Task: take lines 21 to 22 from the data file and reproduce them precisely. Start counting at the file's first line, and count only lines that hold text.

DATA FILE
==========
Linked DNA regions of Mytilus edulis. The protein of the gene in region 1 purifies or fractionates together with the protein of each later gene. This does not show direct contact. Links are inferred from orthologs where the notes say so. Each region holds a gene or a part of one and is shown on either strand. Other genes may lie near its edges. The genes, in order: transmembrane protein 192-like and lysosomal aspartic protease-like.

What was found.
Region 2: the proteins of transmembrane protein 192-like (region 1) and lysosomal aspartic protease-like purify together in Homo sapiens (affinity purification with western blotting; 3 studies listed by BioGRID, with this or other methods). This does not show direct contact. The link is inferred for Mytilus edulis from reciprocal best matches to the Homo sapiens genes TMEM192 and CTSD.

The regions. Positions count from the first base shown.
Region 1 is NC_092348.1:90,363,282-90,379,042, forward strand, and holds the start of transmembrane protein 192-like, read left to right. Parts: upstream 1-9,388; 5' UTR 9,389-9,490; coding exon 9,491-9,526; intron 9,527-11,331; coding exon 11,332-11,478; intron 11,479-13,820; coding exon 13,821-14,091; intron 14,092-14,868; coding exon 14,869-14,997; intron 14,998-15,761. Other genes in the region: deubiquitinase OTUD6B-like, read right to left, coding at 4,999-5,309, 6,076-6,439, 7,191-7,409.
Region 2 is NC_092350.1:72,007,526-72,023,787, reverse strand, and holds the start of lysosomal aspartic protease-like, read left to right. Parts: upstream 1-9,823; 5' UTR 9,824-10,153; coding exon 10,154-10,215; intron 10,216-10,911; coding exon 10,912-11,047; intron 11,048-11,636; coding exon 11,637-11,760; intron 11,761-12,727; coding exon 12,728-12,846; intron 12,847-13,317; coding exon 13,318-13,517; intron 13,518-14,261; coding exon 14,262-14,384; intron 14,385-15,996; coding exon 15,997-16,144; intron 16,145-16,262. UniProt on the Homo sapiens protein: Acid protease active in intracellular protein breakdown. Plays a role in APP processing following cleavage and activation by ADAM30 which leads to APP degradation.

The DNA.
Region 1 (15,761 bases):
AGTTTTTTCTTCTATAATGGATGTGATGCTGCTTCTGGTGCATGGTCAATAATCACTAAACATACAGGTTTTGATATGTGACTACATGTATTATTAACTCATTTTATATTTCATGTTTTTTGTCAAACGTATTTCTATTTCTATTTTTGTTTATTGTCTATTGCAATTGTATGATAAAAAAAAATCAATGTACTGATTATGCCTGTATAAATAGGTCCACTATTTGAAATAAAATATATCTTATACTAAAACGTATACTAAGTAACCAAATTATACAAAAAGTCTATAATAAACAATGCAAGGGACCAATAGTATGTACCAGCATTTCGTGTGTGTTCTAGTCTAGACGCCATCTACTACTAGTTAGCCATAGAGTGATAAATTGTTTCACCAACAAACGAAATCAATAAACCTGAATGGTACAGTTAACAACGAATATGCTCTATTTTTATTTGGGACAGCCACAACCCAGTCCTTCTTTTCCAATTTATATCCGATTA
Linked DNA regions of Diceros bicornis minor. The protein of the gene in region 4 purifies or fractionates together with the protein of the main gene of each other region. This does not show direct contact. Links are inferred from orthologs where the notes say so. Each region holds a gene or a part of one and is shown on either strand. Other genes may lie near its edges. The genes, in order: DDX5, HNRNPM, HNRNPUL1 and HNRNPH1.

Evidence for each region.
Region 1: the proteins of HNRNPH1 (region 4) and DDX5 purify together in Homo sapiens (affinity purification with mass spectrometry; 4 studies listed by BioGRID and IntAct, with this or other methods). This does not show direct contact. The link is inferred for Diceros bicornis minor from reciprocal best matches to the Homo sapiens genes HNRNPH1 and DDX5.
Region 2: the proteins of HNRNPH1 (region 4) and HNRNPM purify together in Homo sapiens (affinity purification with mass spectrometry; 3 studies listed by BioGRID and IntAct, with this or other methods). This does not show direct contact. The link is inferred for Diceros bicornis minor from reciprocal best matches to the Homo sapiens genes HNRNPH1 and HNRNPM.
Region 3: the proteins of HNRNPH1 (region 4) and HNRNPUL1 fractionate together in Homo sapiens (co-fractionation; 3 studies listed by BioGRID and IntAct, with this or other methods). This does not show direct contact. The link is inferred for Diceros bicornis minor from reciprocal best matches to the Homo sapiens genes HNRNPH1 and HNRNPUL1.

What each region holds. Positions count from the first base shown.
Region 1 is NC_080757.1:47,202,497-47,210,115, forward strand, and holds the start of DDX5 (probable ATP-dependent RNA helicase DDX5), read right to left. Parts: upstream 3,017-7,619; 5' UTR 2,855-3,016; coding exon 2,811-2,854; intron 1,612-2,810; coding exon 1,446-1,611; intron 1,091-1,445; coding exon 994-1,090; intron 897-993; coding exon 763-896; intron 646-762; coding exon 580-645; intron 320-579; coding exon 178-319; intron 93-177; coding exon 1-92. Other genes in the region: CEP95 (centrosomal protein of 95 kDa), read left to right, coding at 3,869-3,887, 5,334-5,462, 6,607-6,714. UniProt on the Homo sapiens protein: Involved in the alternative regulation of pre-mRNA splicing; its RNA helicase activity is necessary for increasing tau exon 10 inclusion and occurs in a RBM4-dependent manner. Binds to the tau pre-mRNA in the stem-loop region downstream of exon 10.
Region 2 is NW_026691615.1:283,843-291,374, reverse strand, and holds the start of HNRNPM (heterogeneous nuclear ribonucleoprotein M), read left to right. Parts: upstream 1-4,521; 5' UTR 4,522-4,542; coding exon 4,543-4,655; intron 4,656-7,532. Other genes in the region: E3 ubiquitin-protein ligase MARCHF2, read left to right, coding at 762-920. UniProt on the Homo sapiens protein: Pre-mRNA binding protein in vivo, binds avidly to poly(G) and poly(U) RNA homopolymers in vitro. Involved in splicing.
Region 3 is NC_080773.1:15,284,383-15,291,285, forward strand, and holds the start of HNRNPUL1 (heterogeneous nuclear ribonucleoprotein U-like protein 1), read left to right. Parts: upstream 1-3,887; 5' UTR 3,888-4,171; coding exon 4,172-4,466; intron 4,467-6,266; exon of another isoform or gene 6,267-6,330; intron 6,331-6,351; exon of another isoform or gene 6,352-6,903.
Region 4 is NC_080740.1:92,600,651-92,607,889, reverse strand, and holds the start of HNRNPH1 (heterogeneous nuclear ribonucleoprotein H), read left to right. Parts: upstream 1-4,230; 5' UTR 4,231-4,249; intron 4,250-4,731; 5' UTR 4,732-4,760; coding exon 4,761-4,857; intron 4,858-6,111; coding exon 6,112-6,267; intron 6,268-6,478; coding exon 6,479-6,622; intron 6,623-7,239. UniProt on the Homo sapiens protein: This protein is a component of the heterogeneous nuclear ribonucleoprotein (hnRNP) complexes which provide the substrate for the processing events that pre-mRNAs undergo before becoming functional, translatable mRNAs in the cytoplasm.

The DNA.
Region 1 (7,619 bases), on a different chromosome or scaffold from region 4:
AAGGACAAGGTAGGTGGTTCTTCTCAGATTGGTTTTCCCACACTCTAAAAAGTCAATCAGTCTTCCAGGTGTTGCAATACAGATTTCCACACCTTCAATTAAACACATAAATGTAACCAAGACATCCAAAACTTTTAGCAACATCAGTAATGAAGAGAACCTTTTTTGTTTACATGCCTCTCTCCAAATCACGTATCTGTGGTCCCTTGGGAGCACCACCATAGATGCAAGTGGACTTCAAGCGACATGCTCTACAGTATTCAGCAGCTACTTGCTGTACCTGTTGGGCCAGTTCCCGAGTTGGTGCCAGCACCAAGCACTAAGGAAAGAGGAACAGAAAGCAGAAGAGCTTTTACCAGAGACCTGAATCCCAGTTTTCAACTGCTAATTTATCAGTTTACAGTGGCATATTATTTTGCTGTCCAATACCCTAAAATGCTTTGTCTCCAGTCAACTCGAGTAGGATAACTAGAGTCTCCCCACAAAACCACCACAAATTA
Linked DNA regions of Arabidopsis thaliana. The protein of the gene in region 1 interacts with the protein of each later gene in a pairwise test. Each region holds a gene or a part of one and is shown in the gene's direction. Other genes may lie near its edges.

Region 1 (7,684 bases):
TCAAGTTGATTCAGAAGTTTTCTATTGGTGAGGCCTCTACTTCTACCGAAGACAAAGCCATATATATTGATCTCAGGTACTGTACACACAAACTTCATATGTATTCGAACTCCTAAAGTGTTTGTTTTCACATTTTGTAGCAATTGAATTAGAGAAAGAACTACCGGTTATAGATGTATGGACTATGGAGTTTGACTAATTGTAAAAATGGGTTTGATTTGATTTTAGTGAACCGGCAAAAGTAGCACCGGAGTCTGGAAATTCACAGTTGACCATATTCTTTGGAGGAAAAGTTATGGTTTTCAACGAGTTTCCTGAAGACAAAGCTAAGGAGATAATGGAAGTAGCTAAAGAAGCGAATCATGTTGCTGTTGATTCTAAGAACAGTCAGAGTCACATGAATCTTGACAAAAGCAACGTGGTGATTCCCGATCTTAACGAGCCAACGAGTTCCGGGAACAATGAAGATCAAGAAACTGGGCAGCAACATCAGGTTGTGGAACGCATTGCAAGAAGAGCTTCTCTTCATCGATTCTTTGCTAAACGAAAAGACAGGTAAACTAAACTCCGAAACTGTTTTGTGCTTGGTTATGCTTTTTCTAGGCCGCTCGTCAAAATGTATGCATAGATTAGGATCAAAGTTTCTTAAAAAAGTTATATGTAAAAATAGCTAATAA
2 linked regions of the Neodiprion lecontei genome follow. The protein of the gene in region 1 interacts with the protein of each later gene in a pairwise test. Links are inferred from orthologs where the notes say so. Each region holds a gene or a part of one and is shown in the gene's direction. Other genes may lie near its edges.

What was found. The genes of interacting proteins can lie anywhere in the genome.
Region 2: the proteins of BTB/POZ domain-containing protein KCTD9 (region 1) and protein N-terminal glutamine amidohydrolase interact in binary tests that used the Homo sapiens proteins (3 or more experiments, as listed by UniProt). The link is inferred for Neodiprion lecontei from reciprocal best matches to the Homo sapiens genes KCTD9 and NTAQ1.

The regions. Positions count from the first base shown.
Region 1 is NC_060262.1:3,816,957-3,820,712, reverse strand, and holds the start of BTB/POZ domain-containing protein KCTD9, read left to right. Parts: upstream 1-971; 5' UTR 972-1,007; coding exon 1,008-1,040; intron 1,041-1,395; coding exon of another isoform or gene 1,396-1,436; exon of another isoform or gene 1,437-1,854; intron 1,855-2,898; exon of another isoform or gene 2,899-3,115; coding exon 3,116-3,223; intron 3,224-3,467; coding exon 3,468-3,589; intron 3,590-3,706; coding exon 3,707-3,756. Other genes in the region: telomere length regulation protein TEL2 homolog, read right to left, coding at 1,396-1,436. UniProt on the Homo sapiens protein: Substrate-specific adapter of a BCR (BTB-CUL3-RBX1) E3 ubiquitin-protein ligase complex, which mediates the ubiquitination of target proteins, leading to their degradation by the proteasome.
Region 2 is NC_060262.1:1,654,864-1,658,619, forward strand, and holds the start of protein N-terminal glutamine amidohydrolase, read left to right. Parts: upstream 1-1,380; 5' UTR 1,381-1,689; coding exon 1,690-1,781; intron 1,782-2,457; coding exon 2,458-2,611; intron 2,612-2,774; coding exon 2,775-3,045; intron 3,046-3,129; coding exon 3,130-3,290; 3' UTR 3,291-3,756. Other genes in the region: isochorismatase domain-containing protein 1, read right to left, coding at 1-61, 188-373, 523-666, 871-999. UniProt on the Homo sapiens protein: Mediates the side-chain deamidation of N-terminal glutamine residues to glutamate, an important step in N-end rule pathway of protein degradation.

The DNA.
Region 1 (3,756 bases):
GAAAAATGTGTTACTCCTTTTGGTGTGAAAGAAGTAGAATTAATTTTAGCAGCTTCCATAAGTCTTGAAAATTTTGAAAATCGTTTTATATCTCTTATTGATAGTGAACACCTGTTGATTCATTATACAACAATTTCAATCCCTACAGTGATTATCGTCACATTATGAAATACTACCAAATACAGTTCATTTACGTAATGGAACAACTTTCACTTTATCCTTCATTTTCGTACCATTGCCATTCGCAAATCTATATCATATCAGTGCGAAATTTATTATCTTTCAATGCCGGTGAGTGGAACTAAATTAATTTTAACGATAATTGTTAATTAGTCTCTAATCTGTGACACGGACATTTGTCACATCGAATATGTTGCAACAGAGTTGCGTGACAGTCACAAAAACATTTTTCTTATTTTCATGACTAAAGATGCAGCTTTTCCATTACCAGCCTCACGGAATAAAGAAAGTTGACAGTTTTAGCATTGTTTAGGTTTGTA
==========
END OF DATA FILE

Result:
Region 1 (7,619 bases), on a different chromosome or scaffold from region 4:
AAGGACAAGGTAGGTGGTTCTTCTCAGATTGGTTTTCCCACACTCTAAAAAGTCAATCAGTCTTCCAGGTGTTGCAATACAGATTTCCACACCTTCAATTAAACACATAAATGTAACCAAGACATCCAAAACTTTTAGCAACATCAGTAATGAAGAGAACCTTTTTTGTTTACATGCCTCTCTCCAAATCACGTATCTGTGGTCCCTTGGGAGCACCACCATAGATGCAAGTGGACTTCAAGCGACATGCTCTACAGTATTCAGCAGCTACTTGCTGTACCTGTTGGGCCAGTTCCCGAGTTGGTGCCAGCACCAAGCACTAAGGAAAGAGGAACAGAAAGCAGAAGAGCTTTTACCAGAGACCTGAATCCCAGTTTTCAACTGCTAATTTATCAGTTTACAGTGGCATATTATTTTGCTGTCCAATACCCTAAAATGCTTTGTCTCCAGTCAACTCGAGTAGGATAACTAGAGTCTCCCCACAAAACCACCACAAATTA